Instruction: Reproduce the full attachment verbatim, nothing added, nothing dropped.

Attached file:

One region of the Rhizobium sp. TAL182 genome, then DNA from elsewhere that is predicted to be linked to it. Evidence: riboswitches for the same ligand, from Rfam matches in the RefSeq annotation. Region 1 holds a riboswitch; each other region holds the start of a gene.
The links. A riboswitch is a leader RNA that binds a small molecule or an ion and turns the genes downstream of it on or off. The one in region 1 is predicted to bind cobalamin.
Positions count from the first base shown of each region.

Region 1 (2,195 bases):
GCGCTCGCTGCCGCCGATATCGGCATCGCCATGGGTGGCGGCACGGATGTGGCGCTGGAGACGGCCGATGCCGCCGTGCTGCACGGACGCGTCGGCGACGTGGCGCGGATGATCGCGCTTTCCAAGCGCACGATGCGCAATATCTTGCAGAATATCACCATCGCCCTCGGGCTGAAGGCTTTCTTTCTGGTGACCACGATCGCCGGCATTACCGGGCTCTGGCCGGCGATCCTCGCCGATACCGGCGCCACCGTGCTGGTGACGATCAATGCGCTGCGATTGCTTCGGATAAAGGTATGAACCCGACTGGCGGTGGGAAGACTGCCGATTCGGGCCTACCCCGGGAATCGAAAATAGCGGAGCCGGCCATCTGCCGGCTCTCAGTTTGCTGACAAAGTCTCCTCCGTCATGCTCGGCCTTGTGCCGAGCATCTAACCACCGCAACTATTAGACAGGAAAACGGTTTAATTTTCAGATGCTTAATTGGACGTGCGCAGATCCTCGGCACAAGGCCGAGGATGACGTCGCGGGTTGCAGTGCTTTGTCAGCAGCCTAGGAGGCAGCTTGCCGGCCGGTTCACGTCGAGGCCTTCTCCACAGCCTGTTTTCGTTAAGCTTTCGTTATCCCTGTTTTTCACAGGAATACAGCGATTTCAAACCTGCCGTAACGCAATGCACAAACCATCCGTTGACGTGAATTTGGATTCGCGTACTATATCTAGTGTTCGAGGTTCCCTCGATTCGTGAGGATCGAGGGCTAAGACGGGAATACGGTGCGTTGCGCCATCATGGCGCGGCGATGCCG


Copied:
One region of the Rhizobium sp. TAL182 genome, then DNA from elsewhere that is predicted to be linked to it. Evidence: riboswitches for the same ligand, from Rfam matches in the RefSeq annotation. Region 1 holds a riboswitch; each other region holds the start of a gene.
The links. A riboswitch is a leader RNA that binds a small molecule or an ion and turns the genes downstream of it on or off. The one in region 1 is predicted to bind cobalamin.
Positions count from the first base shown of each region.

Region 1 (2,195 bases):
GCGCTCGCTGCCGCCGATATCGGCATCGCCATGGGTGGCGGCACGGATGTGGCGCTGGAGACGGCCGATGCCGCCGTGCTGCACGGACGCGTCGGCGACGTGGCGCGGATGATCGCGCTTTCCAAGCGCACGATGCGCAATATCTTGCAGAATATCACCATCGCCCTCGGGCTGAAGGCTTTCTTTCTGGTGACCACGATCGCCGGCATTACCGGGCTCTGGCCGGCGATCCTCGCCGATACCGGCGCCACCGTGCTGGTGACGATCAATGCGCTGCGATTGCTTCGGATAAAGGTATGAACCCGACTGGCGGTGGGAAGACTGCCGATTCGGGCCTACCCCGGGAATCGAAAATAGCGGAGCCGGCCATCTGCCGGCTCTCAGTTTGCTGACAAAGTCTCCTCCGTCATGCTCGGCCTTGTGCCGAGCATCTAACCACCGCAACTATTAGACAGGAAAACGGTTTAATTTTCAGATGCTTAATTGGACGTGCGCAGATCCTCGGCACAAGGCCGAGGATGACGTCGCGGGTTGCAGTGCTTTGTCAGCAGCCTAGGAGGCAGCTTGCCGGCCGGTTCACGTCGAGGCCTTCTCCACAGCCTGTTTTCGTTAAGCTTTCGTTATCCCTGTTTTTCACAGGAATACAGCGATTTCAAACCTGCCGTAACGCAATGCACAAACCATCCGTTGACGTGAATTTGGATTCGCGTACTATATCTAGTGTTCGAGGTTCCCTCGATTCGTGAGGATCGAGGGCTAAGACGGGAATACGGTGCGTTGCGCCATCATGGCGCGGCGATGCCG